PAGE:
When I built the stand for my homemade band saw I joined the corners with dovetail joints that I cut on my bandsaw. I later made a few more joints while shooting a video demonstrating my technique. So then I had some sample dovetail joints that I didn't have any use for. I figured I might as well break them to see there strength.
This page builds on the techniques demonstrated on the "Through Dovetails" page. Some techniques demonstrated on the Through Dovetails page are not repeated here so the reader is advised to review the Through Dovetails techniques before starting on Half-Blind Dovetails. It's not that half-blind dovetails are harder to make than through dovetails - I actually find them easier. It's just that I did the through dovetails page first and I didn't want to repeat some of that information here. The tools and equipment for making half-blind dovetails are essentially the same as for the through dovetails. Refer to my page on through dovetails for the list of tools, and a discussion of each.
This page, and the one on half-blind dovetails, are intended for the students in my hand cut dovetails class. The instructions here are intended to supplement the classroom instruction and, therefore, may not be sufficient for someone to learn how to make hand cut dovetails, just from these pages. Dovetails are a woodworking skill that improves with practice. Your first dovetails will likely have a number of problems, and you may feel disappointed with what you produced. Just about everyone experiences the same thing. But your second set of dovetails will be better than your first, and your tenth will be outstanding compared to your first. Sure, there'll still be things you'd like to do better, but even the "expert" feels the same way. Keep practicing and your dovetails will be as good as anyone's.
The use of a dovetail joint can help you to create a strong bond between two pieces of wood, which can be of great assistance in the construction of an item. To ensure that it is properly effective, it is essential to be aware of the correct way to make the joint. The first step is to prepare the wood that you intend to connect using a dovetail joint. They must be at least 12 inches long, 3 inches wide and 1/2 an inch thick. Use a pencil to mark each side with numbers, symbols or words so that you always have the wood correctly faced. For example, you will need to know the front from the back and the left from the right.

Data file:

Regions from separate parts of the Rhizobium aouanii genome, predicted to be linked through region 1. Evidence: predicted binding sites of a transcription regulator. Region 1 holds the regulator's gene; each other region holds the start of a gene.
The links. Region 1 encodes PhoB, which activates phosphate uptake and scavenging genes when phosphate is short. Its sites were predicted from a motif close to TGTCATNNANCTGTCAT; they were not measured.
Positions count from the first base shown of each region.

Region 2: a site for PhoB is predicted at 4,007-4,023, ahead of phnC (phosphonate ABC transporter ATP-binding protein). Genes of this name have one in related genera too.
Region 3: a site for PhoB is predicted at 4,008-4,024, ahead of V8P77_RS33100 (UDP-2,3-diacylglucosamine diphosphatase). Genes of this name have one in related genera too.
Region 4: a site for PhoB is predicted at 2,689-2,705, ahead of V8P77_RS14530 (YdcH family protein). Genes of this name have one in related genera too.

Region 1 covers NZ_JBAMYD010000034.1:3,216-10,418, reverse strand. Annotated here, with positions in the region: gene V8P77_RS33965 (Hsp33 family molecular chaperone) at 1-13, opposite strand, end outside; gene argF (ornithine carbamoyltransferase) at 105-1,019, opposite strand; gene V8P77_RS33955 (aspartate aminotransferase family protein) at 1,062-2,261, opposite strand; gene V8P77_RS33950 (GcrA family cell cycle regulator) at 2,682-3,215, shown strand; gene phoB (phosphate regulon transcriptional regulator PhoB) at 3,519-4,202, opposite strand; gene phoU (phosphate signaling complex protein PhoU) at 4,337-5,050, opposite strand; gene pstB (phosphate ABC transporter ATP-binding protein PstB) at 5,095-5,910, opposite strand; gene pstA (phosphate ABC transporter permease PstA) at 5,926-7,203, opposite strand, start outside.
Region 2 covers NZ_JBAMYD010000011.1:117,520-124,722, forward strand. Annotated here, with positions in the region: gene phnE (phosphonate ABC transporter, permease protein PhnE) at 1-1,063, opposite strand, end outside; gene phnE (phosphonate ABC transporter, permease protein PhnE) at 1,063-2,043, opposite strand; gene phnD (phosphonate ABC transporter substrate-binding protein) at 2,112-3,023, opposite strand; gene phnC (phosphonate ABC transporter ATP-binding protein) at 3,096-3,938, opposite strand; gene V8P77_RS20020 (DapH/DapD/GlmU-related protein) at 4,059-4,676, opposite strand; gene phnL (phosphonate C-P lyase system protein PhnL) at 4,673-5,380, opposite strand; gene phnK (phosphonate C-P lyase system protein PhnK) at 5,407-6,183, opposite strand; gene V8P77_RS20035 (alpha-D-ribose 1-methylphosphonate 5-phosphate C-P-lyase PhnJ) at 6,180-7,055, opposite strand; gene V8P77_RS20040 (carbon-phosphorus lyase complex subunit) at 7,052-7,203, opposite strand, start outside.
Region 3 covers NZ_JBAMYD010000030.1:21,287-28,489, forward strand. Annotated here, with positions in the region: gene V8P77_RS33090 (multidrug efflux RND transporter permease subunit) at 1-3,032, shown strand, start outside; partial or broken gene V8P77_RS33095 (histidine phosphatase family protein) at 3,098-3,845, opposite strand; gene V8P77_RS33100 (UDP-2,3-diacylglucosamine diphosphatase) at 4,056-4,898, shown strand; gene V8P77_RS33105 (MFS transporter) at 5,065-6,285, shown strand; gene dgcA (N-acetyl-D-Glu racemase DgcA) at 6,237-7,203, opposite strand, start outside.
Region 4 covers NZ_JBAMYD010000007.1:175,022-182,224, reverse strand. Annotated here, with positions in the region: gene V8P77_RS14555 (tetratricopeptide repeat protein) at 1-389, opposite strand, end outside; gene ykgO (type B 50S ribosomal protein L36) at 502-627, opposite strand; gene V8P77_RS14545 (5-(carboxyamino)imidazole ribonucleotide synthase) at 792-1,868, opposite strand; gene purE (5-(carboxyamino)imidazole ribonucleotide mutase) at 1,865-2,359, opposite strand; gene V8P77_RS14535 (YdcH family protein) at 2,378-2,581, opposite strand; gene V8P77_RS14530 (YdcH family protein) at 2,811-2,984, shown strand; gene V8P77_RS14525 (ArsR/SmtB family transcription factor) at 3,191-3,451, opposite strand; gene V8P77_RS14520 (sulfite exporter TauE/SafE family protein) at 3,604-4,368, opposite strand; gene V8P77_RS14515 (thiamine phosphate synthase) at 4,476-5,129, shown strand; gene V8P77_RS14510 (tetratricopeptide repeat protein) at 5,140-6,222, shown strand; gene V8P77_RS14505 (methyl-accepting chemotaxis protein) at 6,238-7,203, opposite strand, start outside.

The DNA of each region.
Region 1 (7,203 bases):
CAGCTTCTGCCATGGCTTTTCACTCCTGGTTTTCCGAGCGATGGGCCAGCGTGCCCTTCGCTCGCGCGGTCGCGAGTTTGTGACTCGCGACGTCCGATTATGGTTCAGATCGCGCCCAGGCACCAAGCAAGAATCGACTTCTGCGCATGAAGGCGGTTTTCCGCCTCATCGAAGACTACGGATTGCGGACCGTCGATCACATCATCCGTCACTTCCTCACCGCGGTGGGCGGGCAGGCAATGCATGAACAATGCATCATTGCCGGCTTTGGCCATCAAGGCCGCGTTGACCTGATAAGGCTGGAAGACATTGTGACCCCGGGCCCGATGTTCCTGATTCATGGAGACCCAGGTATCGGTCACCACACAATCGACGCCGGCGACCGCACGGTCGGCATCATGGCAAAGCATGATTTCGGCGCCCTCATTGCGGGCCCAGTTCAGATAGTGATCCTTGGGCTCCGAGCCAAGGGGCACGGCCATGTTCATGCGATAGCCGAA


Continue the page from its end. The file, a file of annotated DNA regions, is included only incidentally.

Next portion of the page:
Dovetail joints are among the most aesthetically pleasing joints, and if correctly constructed they can also be the strongest. The strength of the dovetail joint comes from two things: the mechanical interlocking of the pins and grooves, and the incredibly large gluing surface that the crenelated ends provide. The joint has incredible resistance to racking (bending of the joint), and even without glue the two boards can not be separated, except in the direction the pins were first inserted. This makes the joint ideal for high-stress uses such as attaching drawer fronts to the drawer cases: Every time the drawer is pulled open or slammed shut, the drawer front is undergoing extreme stresses. The dovetail joint ensures the drawer front can never separate from the case under normal usage.
Dovetail joints are often used to make the corners of drawers or cabinets, and could best be described as a 'finger locking' joint. They resemble two pieces of a puzzle that are put together. These joints are strong and attractive, but require practice to make well. The locking of the pins into the tails provides a very strong mechanical joint that has many advantages. Dovetail joints also allow for the expansion and contraction of the wood, without compromising its structural integrity. When joining large expanses of wood, such as for case sides, this is extremely desirable. The dovetail joint also allows woodworkers to create projects that are made entirely of wood, with no hardware visible.